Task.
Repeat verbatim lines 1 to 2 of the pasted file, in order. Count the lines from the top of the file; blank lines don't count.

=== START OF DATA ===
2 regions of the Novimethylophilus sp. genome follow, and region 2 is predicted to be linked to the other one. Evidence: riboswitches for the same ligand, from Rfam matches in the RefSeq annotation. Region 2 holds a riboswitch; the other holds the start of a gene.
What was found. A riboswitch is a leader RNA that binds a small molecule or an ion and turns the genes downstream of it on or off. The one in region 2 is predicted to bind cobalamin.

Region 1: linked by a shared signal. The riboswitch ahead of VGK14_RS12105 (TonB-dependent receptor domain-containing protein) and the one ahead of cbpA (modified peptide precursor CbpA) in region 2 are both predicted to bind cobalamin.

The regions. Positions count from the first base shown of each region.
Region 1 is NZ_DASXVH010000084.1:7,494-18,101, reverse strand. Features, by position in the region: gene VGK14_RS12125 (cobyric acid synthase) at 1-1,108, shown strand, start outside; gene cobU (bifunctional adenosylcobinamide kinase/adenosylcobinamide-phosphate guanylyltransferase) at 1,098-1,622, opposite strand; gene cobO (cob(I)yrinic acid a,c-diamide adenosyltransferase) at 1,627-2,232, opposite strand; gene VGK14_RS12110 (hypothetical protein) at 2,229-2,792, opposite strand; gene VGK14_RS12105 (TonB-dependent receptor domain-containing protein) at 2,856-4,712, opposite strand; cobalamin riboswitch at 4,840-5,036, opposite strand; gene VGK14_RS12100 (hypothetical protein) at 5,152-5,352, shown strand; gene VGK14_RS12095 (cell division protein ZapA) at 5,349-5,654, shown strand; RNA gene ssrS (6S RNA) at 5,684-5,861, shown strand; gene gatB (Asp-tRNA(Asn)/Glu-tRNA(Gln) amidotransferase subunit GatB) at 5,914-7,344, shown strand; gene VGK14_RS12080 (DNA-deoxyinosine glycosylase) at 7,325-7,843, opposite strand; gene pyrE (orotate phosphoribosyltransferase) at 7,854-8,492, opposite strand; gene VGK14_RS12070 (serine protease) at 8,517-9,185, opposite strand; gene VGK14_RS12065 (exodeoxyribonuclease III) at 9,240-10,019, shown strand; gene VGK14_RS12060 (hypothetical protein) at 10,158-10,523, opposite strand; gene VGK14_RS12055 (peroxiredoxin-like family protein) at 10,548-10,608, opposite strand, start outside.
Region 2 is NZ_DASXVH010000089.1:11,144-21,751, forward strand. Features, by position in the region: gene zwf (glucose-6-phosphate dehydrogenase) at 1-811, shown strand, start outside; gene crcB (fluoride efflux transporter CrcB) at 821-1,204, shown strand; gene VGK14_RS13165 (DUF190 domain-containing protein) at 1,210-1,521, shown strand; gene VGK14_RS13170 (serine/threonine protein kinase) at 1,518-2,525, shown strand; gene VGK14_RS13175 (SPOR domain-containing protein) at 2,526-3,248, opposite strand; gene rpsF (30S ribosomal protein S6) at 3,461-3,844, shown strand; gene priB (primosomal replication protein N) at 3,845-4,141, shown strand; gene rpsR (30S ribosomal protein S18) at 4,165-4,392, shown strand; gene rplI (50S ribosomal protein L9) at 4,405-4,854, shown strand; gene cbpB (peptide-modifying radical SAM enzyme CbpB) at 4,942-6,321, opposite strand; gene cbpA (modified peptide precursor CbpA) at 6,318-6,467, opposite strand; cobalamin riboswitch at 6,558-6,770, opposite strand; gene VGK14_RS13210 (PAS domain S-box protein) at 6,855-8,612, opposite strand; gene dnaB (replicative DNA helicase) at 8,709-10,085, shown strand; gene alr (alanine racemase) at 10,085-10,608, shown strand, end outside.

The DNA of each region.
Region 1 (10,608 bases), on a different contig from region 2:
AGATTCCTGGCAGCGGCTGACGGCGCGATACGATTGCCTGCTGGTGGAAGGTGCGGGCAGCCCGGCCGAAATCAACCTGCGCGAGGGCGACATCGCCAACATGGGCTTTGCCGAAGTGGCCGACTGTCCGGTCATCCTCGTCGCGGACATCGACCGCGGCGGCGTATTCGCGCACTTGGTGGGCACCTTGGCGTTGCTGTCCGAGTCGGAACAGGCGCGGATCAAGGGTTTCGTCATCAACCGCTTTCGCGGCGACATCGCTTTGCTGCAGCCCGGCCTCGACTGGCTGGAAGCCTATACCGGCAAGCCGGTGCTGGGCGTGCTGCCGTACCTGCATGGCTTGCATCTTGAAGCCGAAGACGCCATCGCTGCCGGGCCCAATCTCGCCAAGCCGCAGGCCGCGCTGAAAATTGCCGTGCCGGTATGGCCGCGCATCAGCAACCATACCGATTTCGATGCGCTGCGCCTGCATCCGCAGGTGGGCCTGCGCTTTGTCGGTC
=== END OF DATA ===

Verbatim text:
2 regions of the Novimethylophilus sp. genome follow, and region 2 is predicted to be linked to the other one. Evidence: riboswitches for the same ligand, from Rfam matches in the RefSeq annotation. Region 2 holds a riboswitch; the other holds the start of a gene.
What was found. A riboswitch is a leader RNA that binds a small molecule or an ion and turns the genes downstream of it on or off. The one in region 2 is predicted to bind cobalamin.